Students celebrate Black History Month through poetry

Delmonica Thomas recited two emotional poems. Photo by Allison Franklin.
Delmonica Thomas recited two emotional poems. Photo by Allison Franklin.

On the freezing Wednesday night of Feb. 10, 2016, students from Maryville College as well as other local schools met in the Lambert Recital Hall of MC’s Clayton Center for the Arts to enjoy the Black Student Alliance’s annual poetry night.

BSA’s poetry night was just one of several campus events focusing on the celebration of Black History Month. The lineup for the night included Maryville College students, alumni and professional Jasmine Mans as the guest poet.

The poems, some humorous and some emotional, provided a vehicle for the poets to express their personal feelings. Several even spoke on topics of diversity and oppression.

Sarah Jean-Philippe, a 2013 MC graduate proudly sat in attendance of the event she helped create.

“I come back because they keep it going,” said Jean-Philippe, creator of the poetry night.

As an MC student, Jean-Philippe and her friends spent one evening watching YouTube videos of different poets while dreaming of inviting them to speak at MC.

“I told my friend, ‘I wish we could get [these poets] out here’. She looked at me and asked, ‘Well, why can’t we?’” Jean-Philippe said.

Jean-Philippe and several of her friends spent the next several months working to bring guest poets to the MC campus. Their hard work led to the eventual creation of the annual BSA Poetry Night.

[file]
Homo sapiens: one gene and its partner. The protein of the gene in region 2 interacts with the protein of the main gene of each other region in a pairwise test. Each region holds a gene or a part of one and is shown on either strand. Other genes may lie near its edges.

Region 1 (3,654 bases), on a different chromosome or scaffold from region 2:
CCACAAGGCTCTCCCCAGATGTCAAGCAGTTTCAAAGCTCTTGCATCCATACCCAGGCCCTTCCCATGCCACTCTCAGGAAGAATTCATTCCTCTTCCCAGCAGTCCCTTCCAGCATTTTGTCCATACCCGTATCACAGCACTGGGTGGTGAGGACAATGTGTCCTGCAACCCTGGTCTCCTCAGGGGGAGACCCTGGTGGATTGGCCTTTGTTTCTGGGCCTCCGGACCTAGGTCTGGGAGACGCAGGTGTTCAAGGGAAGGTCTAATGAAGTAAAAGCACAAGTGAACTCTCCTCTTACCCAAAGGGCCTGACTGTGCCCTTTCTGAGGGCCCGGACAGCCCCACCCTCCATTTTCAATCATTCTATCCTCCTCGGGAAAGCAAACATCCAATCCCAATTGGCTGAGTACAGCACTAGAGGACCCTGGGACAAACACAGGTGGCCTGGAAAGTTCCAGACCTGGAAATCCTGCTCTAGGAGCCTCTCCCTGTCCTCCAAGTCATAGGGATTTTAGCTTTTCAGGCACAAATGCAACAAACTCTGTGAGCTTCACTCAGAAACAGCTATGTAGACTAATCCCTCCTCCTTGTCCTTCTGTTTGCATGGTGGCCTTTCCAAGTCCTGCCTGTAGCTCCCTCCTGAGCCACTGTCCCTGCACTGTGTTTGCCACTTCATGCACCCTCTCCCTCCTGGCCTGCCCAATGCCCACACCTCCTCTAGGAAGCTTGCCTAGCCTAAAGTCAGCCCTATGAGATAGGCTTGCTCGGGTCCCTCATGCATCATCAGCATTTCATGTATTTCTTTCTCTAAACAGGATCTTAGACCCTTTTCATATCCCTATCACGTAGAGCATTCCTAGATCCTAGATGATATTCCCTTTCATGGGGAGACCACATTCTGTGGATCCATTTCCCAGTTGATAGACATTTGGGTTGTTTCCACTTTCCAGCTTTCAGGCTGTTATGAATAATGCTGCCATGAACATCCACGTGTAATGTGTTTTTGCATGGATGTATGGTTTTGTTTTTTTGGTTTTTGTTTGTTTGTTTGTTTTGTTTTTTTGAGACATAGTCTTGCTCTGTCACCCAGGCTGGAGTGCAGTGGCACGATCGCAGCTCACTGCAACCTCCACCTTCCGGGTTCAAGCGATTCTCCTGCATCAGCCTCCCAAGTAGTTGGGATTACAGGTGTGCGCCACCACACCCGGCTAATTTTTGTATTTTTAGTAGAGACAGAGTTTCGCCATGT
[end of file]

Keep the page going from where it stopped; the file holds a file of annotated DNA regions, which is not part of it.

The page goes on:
Several MC students took advantage of the opportunity to speak about personal matters. Germani Williams, who just graduated in December of 2015, performed two poems she has written about matters close to her heart.

“I did my Senior Thesis on how spoken word can be a form of activism for the oppressed,” said Williams.

The two poems she performed during Poetry Night, “My Honest Poem” and “#5ever,” closely resembled the themes of her senior thesis. Through her works, Williams expressed her personal feelings towards oppression, race, relationships, love and family.

“I think everybody has the ability to be honest if they choose to be,” said Williams.

Though not originally created as part the celebration of Black History Month, the 2016 poetry night served as a means to celebrate diversity, accomplishment and emotion.

Adelyn Bryson, MC class of ’17 and treasurer of BSA, felt the timing of the Poetry Night would serve as a nice beginning to the celebration of Black History Month.

“We wanted to start off Black History Month by bringing the campus together. Poetry Night lets students express themselves but also brings in a new speaker each year,” said Bryson. “Maryville College was founded on diversity, so it’s important that we celebrate all cultures.”

“[Black history] is such a big part of our country and all it has gone through,” said Liz Menendez, MC class of ’18, in agreement.

Larry Ervin, director of multicultural affairs on MC’s campus floated around the auditorium engaging students in laughter and ensuring that the event ran smoothly.

“Poetry Night has been around for 4 or 5 years now, but we like to add in some new wrinkles each time,” said Ervin.

Ervin also expressed his feelings towards black history’s impact on the nation, MC, and the celebration of Black History Month.

“Though there were certain people they wanted to honor by picking February, black history didn’t all happen in February,” said Ervin.

“If we’d picked the month, it would have been when we could bar-b-que,” Ervin said with a laugh.

Bryson also expressed her passion for understanding the depth of black history.

“Black history can’t be confined to one month,” said Bryson.

Nabil Ahlhauser spoke of love and faith through his poems. Photo by Allison Franklin.
Nabil Ahlhauser spoke of love and faith through his poems. Photo by Allison Franklin.

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